From the initial reaction, one would think that the Commission has slashed government to the bone, throwing the elderly, poor and sick into the street.  In reality, the Commission report is far from a radical document.  It proposes a reduction in government spending from 24.3 percent of GDP today to 21.8 percent over the next 15 years.  That’s a start.  But as recently as 2000 total federal spending was just 18.4 percent of GDP – and people were hardly dying in the streets during the Clinton years.  

In fact, the Commission doesn’t actually “cut” federal spending.  Under the Commission’s proposal, it would rise from roughly $3.5 trillion today to more than $5 trillion by 2020.  So, under the terrible “cuts” that the Commission is recommending, federal spending would still increase faster than inflation.  This is the old Washington game of calling a slower increase than previously projected a “cut.”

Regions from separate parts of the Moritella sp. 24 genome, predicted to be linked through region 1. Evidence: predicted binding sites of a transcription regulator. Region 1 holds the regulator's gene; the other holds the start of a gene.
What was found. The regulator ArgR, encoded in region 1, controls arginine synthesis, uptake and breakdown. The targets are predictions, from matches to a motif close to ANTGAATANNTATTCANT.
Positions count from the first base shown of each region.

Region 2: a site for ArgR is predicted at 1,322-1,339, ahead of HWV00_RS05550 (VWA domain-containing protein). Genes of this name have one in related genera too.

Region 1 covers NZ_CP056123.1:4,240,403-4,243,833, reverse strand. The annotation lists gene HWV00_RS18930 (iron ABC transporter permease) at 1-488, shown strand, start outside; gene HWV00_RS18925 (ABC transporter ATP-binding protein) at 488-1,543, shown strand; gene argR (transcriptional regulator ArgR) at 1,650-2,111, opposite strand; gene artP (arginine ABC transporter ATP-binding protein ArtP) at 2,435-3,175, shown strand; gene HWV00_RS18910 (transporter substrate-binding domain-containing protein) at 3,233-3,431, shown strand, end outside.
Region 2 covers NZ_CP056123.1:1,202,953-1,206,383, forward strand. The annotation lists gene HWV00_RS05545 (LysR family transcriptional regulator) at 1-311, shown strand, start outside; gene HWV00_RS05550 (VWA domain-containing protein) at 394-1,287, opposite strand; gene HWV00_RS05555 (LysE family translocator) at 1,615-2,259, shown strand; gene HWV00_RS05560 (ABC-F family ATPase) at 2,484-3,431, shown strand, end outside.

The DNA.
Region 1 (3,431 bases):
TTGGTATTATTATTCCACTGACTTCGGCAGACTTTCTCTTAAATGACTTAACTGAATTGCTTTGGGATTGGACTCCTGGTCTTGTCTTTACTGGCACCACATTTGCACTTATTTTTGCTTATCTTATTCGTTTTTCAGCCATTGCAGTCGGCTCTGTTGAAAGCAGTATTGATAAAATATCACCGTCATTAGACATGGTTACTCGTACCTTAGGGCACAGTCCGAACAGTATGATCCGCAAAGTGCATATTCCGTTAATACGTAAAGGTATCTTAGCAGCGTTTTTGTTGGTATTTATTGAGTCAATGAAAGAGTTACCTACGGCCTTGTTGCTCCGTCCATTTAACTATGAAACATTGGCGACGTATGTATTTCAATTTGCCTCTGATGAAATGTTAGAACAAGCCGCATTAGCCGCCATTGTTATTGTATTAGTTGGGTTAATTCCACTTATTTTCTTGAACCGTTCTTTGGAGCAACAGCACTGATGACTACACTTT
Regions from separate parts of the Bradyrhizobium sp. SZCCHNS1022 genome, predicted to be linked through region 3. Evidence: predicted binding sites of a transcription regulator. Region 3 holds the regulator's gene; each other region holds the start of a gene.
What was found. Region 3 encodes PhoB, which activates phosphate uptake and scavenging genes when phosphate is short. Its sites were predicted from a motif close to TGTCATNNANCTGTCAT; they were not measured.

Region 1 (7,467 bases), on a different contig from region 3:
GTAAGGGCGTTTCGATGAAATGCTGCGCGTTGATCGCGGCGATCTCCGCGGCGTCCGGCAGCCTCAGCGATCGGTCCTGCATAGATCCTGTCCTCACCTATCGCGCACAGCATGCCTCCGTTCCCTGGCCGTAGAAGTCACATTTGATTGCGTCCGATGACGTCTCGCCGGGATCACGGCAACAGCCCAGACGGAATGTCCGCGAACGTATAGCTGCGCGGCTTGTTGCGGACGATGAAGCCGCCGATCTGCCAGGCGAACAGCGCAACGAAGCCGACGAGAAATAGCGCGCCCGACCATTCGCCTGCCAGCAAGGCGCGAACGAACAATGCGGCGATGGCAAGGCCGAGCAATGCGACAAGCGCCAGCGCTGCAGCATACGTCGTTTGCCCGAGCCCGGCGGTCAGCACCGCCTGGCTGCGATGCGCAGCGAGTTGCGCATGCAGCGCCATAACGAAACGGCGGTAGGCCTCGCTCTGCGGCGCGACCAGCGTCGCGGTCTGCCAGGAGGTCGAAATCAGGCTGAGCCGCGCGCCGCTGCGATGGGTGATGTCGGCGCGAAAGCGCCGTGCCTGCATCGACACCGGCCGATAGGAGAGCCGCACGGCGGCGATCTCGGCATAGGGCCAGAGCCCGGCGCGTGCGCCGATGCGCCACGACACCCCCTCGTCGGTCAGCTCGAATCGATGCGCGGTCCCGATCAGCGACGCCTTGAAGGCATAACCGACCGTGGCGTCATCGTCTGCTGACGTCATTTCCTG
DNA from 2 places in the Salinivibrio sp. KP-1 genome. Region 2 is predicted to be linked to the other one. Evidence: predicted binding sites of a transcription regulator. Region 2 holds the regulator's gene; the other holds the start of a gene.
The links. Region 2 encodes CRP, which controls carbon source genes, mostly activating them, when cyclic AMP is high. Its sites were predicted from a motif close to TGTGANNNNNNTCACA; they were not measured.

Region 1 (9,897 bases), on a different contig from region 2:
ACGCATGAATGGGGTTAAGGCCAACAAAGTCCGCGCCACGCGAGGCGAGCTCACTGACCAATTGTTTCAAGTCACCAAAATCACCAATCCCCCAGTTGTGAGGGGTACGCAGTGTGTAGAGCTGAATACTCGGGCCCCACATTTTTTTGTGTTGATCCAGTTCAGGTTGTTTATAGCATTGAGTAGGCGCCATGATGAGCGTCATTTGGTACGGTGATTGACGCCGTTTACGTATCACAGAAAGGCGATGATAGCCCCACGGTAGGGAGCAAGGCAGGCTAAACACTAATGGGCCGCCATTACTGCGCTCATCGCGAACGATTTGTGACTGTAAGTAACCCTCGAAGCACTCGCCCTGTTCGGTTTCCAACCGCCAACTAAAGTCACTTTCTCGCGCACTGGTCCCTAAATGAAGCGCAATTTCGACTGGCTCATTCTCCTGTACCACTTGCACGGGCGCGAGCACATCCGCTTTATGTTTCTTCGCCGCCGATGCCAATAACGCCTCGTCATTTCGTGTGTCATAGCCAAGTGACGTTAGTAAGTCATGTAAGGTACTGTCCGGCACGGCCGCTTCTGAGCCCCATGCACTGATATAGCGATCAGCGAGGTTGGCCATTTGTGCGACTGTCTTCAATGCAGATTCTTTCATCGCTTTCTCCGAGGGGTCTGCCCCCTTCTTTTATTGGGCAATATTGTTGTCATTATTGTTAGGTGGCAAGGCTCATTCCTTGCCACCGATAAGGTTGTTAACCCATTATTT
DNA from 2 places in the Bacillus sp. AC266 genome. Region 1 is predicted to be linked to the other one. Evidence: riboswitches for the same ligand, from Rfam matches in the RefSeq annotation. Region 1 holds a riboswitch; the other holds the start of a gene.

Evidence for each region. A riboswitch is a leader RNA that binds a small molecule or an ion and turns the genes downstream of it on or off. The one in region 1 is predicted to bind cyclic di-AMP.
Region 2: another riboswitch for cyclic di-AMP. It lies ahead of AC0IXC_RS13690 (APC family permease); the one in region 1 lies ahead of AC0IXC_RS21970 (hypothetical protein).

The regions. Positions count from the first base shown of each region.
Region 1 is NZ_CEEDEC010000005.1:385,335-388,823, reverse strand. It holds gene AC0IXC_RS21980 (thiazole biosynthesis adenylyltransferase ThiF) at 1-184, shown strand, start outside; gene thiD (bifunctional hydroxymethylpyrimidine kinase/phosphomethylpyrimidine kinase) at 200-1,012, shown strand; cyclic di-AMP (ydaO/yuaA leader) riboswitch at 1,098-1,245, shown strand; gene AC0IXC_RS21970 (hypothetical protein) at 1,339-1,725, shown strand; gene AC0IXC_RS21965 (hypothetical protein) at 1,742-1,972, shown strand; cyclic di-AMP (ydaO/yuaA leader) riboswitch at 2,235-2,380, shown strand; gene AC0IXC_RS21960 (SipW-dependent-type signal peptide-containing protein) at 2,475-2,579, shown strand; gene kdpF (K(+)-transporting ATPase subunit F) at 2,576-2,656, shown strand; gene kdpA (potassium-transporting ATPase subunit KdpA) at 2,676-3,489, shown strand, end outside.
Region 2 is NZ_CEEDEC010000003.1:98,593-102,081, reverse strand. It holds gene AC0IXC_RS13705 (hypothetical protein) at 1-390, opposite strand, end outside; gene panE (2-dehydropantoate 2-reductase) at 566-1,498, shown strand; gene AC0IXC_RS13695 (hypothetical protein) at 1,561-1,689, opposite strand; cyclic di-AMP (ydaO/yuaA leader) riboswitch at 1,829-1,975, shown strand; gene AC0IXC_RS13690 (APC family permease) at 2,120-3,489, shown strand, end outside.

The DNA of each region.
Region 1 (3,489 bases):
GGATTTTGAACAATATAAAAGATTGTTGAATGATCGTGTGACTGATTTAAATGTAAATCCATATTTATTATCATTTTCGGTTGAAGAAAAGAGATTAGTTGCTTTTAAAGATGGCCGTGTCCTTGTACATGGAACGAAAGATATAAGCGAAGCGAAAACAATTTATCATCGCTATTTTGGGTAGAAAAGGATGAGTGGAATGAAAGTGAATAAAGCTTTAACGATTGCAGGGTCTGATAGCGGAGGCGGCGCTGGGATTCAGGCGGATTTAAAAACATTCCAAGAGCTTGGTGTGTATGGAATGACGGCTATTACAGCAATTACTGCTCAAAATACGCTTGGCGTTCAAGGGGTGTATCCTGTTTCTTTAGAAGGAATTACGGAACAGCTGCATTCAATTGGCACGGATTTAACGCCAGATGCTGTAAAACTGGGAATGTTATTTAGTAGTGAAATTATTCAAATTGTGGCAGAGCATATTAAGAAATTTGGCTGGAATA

But Democrats appear unwilling to support even this modest slowing in the growth of government.  Instead they call for simply raising taxes to support a virtually unlimited amount of federal spending.  Republicans, meanwhile, talk about reducing government, but fall back on bromides about reducing waste, fraud, and abuse when faced with the need to make specific cuts.

If we were serious about reducing the size, cost and intrusiveness of government, we should roll back spending to Clinton-era levels.  (My colleague Chris Edwards has shown how that can be done.)  That would eliminate the need for the tax increases that the commission proposes. 

Alas, we still await political leadership with that amount of courage.

The Consumer Spending Fallacy behind Keynesian Economics

I’m understandably fond of my video exposing the flaws of Keynesian stimulus theory, but I think my former intern has an excellent contribution to the debate with this new 5-minute mini-documentary.

The main insight of the mini-documentary is that Gross Domestic Product (GDP) only measures how national output is allocated between consumption, investment, and government. That’s useful information in many ways, but if we want more output, we should focus on Gross Domestic Income (GDI), which measures how national income is earned.